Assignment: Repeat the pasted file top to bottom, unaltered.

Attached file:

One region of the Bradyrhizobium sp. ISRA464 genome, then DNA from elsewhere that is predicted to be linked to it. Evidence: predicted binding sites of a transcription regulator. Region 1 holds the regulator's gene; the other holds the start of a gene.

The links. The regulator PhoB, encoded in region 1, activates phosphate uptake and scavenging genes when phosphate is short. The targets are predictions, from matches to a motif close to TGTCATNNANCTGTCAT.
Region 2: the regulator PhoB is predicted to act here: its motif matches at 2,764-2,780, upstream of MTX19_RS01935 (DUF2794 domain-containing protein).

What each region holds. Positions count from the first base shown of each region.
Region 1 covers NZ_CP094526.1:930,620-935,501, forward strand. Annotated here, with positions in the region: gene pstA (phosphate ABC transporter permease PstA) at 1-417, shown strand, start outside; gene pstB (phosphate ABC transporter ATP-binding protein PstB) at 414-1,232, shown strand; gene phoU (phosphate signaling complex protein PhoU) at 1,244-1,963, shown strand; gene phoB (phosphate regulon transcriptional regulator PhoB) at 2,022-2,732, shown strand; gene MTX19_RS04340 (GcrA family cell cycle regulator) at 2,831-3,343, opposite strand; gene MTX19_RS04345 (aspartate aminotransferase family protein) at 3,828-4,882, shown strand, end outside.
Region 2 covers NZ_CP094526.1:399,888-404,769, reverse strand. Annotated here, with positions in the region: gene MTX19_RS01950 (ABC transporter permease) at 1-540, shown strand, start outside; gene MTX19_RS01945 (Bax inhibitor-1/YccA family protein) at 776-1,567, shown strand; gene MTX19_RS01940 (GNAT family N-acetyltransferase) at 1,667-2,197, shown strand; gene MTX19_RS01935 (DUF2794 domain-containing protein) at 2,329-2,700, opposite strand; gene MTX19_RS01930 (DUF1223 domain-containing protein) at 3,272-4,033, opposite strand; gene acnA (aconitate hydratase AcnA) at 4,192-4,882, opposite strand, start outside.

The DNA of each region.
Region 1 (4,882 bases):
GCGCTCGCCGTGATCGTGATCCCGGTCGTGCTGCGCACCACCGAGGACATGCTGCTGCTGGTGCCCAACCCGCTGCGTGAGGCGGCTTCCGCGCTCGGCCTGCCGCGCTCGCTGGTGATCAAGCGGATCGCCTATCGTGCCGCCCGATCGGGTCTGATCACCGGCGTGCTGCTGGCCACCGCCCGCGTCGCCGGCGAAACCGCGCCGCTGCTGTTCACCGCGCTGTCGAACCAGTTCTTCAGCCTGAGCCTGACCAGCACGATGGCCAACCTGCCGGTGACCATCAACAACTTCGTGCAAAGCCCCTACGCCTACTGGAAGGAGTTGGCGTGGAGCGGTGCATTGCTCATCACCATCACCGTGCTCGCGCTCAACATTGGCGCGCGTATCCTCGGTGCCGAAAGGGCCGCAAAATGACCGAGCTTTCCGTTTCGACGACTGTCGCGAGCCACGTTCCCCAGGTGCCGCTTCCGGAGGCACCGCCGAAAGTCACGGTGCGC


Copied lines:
One region of the Bradyrhizobium sp. ISRA464 genome, then DNA from elsewhere that is predicted to be linked to it. Evidence: predicted binding sites of a transcription regulator. Region 1 holds the regulator's gene; the other holds the start of a gene.

The links. The regulator PhoB, encoded in region 1, activates phosphate uptake and scavenging genes when phosphate is short. The targets are predictions, from matches to a motif close to TGTCATNNANCTGTCAT.
Region 2: the regulator PhoB is predicted to act here: its motif matches at 2,764-2,780, upstream of MTX19_RS01935 (DUF2794 domain-containing protein).

What each region holds. Positions count from the first base shown of each region.
Region 1 covers NZ_CP094526.1:930,620-935,501, forward strand. Annotated here, with positions in the region: gene pstA (phosphate ABC transporter permease PstA) at 1-417, shown strand, start outside; gene pstB (phosphate ABC transporter ATP-binding protein PstB) at 414-1,232, shown strand; gene phoU (phosphate signaling complex protein PhoU) at 1,244-1,963, shown strand; gene phoB (phosphate regulon transcriptional regulator PhoB) at 2,022-2,732, shown strand; gene MTX19_RS04340 (GcrA family cell cycle regulator) at 2,831-3,343, opposite strand; gene MTX19_RS04345 (aspartate aminotransferase family protein) at 3,828-4,882, shown strand, end outside.
Region 2 covers NZ_CP094526.1:399,888-404,769, reverse strand. Annotated here, with positions in the region: gene MTX19_RS01950 (ABC transporter permease) at 1-540, shown strand, start outside; gene MTX19_RS01945 (Bax inhibitor-1/YccA family protein) at 776-1,567, shown strand; gene MTX19_RS01940 (GNAT family N-acetyltransferase) at 1,667-2,197, shown strand; gene MTX19_RS01935 (DUF2794 domain-containing protein) at 2,329-2,700, opposite strand; gene MTX19_RS01930 (DUF1223 domain-containing protein) at 3,272-4,033, opposite strand; gene acnA (aconitate hydratase AcnA) at 4,192-4,882, opposite strand, start outside.

The DNA of each region.
Region 1 (4,882 bases):
GCGCTCGCCGTGATCGTGATCCCGGTCGTGCTGCGCACCACCGAGGACATGCTGCTGCTGGTGCCCAACCCGCTGCGTGAGGCGGCTTCCGCGCTCGGCCTGCCGCGCTCGCTGGTGATCAAGCGGATCGCCTATCGTGCCGCCCGATCGGGTCTGATCACCGGCGTGCTGCTGGCCACCGCCCGCGTCGCCGGCGAAACCGCGCCGCTGCTGTTCACCGCGCTGTCGAACCAGTTCTTCAGCCTGAGCCTGACCAGCACGATGGCCAACCTGCCGGTGACCATCAACAACTTCGTGCAAAGCCCCTACGCCTACTGGAAGGAGTTGGCGTGGAGCGGTGCATTGCTCATCACCATCACCGTGCTCGCGCTCAACATTGGCGCGCGTATCCTCGGTGCCGAAAGGGCCGCAAAATGACCGAGCTTTCCGTTTCGACGACTGTCGCGAGCCACGTTCCCCAGGTGCCGCTTCCGGAGGCACCGCCGAAAGTCACGGTGCGC